Marib Dam

The Marib Dam (Arabic: سـدّ مَـأرِبSadd Ma'rib, or sudd Ma'rib) is a dam blocking the Wadi Adhanah (also Dhana or Adhana), in the valley of Dhana in the Balaq Hills, Yemen. The current dam is close to the ruins of the Great Dam of Ma'rib, dating from around the 8th century BC. It was one of the engineering wonders of the ancient world and a central part of the Sabaean and Himyarite kingdoms around Ma'rib.

There are also other important ancient dams in Yemen such as the Dam of Jufaynah, the Dam of Khārid, the Dam of Aḑra’ah, the Dam of Miqrān and the Dam of Yath’ān. Historically, Yemen has been recognized for the magnificence of its ancient water engineering. From the Red Sea coast to the limits of the Rub' al Khali desert are numerous ruins of small and large dams made of earth and stone.

The site of the great Dam of Ma'rib, also called the Dam of 'Arim (Arabic: سـدّ الْـعـرم‎, sadd al-ˁArim) is upstream (south-west) of the ancient city of Ma'rib, once the capital of the ancient kingdom of Saba’ (Arabic: سَـبَـأ‎, possibly Sheba). The Kingdom of Saba' was a prosperous trading nation, with control of the frankincense and spice routes in Arabia and Abyssinia. The Sabaeans built the dam to capture the periodic monsoon rains which fall on the nearby mountains and so irrigate the land around the city.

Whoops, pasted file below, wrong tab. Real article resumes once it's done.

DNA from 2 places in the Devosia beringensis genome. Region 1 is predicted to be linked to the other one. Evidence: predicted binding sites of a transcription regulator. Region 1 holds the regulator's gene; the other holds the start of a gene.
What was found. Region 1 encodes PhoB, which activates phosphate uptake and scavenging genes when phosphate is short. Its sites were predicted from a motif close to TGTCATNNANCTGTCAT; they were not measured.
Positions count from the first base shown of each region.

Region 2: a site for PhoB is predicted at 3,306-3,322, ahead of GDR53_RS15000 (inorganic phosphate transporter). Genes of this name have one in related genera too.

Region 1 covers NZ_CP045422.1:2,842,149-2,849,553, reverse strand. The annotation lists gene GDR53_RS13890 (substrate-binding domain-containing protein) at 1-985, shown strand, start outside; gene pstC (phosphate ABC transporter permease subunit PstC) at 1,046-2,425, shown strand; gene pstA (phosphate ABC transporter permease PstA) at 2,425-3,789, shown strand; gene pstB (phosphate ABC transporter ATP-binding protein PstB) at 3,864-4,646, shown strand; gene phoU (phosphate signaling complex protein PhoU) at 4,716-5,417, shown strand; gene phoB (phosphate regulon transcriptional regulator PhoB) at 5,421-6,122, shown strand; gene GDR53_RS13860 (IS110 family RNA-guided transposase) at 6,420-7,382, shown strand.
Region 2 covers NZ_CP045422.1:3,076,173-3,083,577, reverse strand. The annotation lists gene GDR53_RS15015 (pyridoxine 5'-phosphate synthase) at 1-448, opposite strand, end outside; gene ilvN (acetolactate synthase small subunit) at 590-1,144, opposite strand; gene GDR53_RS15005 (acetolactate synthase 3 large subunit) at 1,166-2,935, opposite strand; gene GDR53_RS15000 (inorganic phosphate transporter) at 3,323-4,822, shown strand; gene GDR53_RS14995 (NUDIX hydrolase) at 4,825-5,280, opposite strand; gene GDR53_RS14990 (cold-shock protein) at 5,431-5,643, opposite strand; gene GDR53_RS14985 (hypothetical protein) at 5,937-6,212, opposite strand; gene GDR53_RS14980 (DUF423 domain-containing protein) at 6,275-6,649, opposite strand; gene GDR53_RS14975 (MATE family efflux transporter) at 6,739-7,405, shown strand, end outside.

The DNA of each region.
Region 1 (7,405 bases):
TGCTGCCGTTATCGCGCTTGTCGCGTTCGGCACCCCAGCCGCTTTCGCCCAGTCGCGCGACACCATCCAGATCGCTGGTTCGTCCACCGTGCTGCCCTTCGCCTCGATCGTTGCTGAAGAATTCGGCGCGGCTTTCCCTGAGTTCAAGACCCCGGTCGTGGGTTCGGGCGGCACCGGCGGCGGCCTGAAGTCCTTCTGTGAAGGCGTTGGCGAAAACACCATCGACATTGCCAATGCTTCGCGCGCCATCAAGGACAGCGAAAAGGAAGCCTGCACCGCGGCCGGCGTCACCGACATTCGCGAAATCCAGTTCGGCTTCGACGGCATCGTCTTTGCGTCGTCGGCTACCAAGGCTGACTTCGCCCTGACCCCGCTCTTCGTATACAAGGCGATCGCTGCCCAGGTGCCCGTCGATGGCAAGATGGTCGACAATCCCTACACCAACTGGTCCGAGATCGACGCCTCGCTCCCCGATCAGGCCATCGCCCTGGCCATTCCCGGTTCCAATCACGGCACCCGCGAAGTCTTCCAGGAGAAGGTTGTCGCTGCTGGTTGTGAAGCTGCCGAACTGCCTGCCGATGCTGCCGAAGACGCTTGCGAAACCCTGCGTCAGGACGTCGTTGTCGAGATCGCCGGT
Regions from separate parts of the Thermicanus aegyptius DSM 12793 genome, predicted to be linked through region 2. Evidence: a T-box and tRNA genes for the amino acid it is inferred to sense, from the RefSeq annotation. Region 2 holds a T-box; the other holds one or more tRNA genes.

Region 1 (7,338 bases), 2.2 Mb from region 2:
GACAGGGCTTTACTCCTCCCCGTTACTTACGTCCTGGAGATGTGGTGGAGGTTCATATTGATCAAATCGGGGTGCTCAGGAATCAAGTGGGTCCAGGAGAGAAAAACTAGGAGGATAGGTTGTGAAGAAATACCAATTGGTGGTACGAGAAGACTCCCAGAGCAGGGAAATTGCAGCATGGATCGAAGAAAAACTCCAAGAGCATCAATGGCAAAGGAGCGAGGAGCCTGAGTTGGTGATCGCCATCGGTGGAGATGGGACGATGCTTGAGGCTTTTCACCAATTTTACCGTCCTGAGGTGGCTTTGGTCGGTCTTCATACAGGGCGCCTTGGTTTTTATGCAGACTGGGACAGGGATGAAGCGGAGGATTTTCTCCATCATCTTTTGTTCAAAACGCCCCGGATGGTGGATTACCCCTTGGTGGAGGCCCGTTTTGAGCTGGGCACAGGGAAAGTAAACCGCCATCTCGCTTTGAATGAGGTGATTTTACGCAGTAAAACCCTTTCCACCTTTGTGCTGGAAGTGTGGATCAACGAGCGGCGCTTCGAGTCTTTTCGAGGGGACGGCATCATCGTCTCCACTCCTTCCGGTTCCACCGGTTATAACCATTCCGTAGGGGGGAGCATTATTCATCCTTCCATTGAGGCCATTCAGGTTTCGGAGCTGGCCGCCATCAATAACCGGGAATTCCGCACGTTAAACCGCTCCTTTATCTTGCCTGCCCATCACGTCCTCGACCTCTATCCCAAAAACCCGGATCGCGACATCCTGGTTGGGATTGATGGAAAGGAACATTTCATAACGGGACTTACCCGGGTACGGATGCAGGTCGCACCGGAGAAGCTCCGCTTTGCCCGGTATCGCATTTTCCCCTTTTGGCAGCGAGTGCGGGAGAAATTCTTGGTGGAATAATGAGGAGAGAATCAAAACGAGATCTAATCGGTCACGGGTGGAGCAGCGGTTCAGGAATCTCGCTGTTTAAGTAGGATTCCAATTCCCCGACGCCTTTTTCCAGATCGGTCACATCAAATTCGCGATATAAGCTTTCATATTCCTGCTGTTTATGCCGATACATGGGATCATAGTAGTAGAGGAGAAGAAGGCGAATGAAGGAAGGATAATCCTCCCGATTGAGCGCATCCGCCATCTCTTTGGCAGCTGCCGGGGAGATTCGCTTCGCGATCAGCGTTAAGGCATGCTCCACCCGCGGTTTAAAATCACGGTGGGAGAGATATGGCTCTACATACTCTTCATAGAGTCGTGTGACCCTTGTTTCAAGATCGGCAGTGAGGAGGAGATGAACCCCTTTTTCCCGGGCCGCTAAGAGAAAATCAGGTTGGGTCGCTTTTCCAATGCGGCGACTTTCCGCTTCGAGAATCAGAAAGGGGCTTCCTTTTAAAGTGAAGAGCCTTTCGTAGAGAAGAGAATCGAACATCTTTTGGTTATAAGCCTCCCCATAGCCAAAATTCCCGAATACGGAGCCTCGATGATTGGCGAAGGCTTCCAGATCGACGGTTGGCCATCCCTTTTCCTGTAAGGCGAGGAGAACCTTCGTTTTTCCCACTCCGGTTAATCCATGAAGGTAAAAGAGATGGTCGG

Recent archaeological findings suggest that simple earth dams and a canal network were constructed as far back as 2000 BC. The Great Dam of Ma'rib dates back to about the 8th century BC and is considered the oldest known dam in the world, being counted as one of the most wonderful feats of engineering in the ancient world.

The medieval Arab geographer Yāqūt al-Ḥamawī describes it thus:

It is between three mountains, and the flood waters all flow to the one location, and because of that the water only discharges in one direction; and the ancients blocked that place with hard rocks and lead. The water from springs gathers there as well as floodwater, collecting behind the dam like a sea. Whenever they wanted to they could irrigate their crops from it, by just letting out however much water they needed from sluice gates; once they had used enough they would close the gates again as they pleased.

This page was last edited on 13 May 2018, at 08:16.
Reference: under CC BY-SA license.

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